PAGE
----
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I had an ‘Ask the Expert’ enquiry this week from Natalie who wanted some advice on which seeds to buy from our website that she could grow at her son’s nursery garden. She wanted to grow things that the children could eat at their snack time but the only draw back was that they had to be able to pick them between now and the end of June before they break up, here was my advice:

As you are limited for time (approx. 9 weeks before the end of June) the quickest things to sow/grow/harvest would be vegetables/herbs that are grown for their leaves rather than their fruit (tomatoes) or roots (carrots, beetroot).

Mustard and Cress

Mustard and Cress are perhaps the easiest and quickest to grow and can be eaten in approx. a week, these can be sown little and often, sow indoors not too thickly on a thin layer of moist compost or moist tissues, cover with a piece of paper until they are 1”(25cm) and then cut when they are about 2”(50cm).

Salad Leaves (Red & Green mixed) are very quick to mature and their different coloured leaves look attractive.

Coriander

Herbs fit nicely into this category and our Herb Variety Pack contains:

Coriander, Basil, Dill, Rocket

Basil

available to buy separately is Parsley (this can sometimes be slow to germinate)

Essential Propagator

 

To get them all off to a good start I would sow them in Pots/Trays in a Propagator or on a warm sunny windowsill. When they are big enough to handle re-pot them into Larger Pots/Trays with more space to grow, again returning them to the windowsill until they are large enough to plant outside when the weather if favourable.

 

They can be planted into Containers, Hanging Baskets, Wall Baskets, Window Boxes or Grow Bags. They are ideal for planting into Raised Beds, Salad and Herb Beds, Corner Raised Beds or Mangers.

It is advisable to protect them with Fleece if any frost is forecast until they are well established.

Salubrious Salad and Herb Bed

For best results they should be in a warm, sheltered and sunny position.

I hope that Natalie and all the children enjoy sowing and growing their seeds and they enjoy eating the lovely fresh leaves too.

Happy Growing

Gill

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The Schools Competition theme is ‘Vegetable Planting’ and we have lots of goodies to give away.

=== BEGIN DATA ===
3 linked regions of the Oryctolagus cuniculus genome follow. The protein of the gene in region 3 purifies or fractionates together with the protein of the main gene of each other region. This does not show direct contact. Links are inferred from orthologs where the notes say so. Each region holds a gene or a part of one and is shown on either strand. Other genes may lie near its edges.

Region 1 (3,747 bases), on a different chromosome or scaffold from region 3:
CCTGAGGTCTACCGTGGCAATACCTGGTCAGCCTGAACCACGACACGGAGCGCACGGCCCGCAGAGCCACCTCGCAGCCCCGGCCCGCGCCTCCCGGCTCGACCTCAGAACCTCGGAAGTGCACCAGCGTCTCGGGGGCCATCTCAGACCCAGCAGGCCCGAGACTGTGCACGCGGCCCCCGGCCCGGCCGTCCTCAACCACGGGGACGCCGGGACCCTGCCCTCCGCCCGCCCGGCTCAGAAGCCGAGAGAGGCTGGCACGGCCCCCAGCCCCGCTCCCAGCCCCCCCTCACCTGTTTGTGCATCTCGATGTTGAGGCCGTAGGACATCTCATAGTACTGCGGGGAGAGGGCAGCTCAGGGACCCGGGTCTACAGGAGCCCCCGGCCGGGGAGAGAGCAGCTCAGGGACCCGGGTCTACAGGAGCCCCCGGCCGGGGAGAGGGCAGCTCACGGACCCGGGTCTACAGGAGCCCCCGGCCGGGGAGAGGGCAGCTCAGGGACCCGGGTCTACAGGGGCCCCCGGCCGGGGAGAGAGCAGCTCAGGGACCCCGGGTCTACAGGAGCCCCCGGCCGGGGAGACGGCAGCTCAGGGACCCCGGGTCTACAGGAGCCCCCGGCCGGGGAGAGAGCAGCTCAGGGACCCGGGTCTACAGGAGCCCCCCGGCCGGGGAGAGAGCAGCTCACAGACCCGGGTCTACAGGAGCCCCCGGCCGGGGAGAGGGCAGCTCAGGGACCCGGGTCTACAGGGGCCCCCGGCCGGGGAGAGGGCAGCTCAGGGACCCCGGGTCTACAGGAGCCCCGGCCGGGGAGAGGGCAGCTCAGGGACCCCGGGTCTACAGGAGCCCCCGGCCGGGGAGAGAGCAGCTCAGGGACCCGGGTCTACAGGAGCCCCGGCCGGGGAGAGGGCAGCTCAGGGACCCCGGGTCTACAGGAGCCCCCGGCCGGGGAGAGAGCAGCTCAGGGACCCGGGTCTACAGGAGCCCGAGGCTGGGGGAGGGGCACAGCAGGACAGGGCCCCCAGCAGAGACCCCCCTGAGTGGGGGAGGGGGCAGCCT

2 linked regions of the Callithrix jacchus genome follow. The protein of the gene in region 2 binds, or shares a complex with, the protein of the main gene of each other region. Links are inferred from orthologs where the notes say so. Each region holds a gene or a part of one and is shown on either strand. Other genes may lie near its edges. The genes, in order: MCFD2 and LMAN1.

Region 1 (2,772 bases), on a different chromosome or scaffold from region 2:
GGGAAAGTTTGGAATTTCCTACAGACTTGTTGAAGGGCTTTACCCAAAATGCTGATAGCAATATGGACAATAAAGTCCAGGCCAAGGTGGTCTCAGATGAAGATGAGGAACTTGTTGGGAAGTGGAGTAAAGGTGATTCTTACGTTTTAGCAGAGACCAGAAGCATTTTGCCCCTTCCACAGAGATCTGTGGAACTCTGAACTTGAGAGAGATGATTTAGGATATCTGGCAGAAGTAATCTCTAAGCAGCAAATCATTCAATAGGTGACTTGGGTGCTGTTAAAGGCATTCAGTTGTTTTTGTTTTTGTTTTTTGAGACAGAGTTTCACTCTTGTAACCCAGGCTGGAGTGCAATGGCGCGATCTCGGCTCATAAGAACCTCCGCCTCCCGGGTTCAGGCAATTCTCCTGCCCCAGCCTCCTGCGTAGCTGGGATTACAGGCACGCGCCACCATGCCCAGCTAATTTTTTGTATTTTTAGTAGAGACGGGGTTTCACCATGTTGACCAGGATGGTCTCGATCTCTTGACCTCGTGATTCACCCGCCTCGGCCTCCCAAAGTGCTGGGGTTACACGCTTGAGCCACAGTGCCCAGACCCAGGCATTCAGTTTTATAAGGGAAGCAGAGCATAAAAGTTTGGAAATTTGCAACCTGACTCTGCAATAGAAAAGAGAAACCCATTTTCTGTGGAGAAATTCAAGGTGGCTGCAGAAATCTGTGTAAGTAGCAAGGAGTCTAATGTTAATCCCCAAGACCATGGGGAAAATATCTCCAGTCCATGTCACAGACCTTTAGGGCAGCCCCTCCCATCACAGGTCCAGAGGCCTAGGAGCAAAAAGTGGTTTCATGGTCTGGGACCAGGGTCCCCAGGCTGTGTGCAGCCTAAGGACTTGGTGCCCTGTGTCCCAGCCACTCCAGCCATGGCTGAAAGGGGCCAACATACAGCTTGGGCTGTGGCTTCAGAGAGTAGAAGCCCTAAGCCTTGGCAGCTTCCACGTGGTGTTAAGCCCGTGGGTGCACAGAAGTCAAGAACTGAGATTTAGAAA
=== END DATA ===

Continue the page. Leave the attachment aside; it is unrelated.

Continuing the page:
Spring is in the air, the plants in the garden are coming back to life, the wildlife is becoming active and hopefully the worst of the weather is behind us. Now is an ideal time to start planting.

PolyPot Grow Bags

For this months competition we are giving away some brilliant planting kits and a selection of vegetables to grow, which will get your school garden off to a great start.

Garlic Bulbs

Growing potatoes is something that every child enjoys from delving in the lovely moist compost to plant the seed potatoes to looking for ‘treasure’ at harvest time. Rhubarb is an easy plant to grow and maintain and available in different varieties, we have included two varieties here so that you can compare them. Garlic is another easy plant to grow and all the more interesting as it’s the main ingredient of everybody’s favourite Garlic Bread.

 
 
To enter all you need to do is to find three signs of spring where you are and then tell us what they are as well as what is your favourite thing about spring, be imaginative it could be something that happens, or something that you do, as well as a plant, bird or animal.
 
So hurry, hurry, hurry as the competition ends on 31st March 2012, get your entry in to us as soon as possible for a chance to win: 

Rhubarb Timperley Early

 
So get out there ‘Spring Spotting’ as entries need to be in by 31st March 2012. For entry details and your entry form click here.

The Family Competition theme is ‘Seed Sowing’ and we have some great prizes up for grabs.

Spring is finally here and there are plenty of jobs to do in the garden, things to plant and seeds to grow. Lots of seeds can be started off on your windowsill and an ideal way to grow them is in a Mini Propagator especially if the weather outside is cold or wet.

Mini Propagator Seed Growing Kit

To win some great garden goodies all you need to do is to
 
SOW AND GROW SOMETHING YOU CAN EAT ON YOUR WINDOWSILL
 
and then tell us all about it or send in a photograph or a drawing
 
 
Growbox Childrens Flower Garden
 
The winning entry will receive:
 
 
Gardener's Apprentice Hand Trowel
 
Kid's Traditional Watering Can
So get planning, sowing and growing as entries need to be in by 31st May 2012. For entry details and your entry form click here.

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As gardeners we all know how important water is, conserving it is important to keep our plants alive and our vegetable and fruit gardens productive.

Children love watering in the garden but often more water goes on them than on the plants a Non Spill Watering Can would make a wise investment and save on washing!

Containers, Patio Tubs, Growing Bags, Hanging Baskets, window boxes and Standing Raised Beds all require extra watering to prevent them from drying out, the addition of Rain Gel Water Storage Granules to your compost/soil will substantially reduce the need for watering as the granules absorb large amounts of water which is then slowly released to the plant roots just where it is needed most.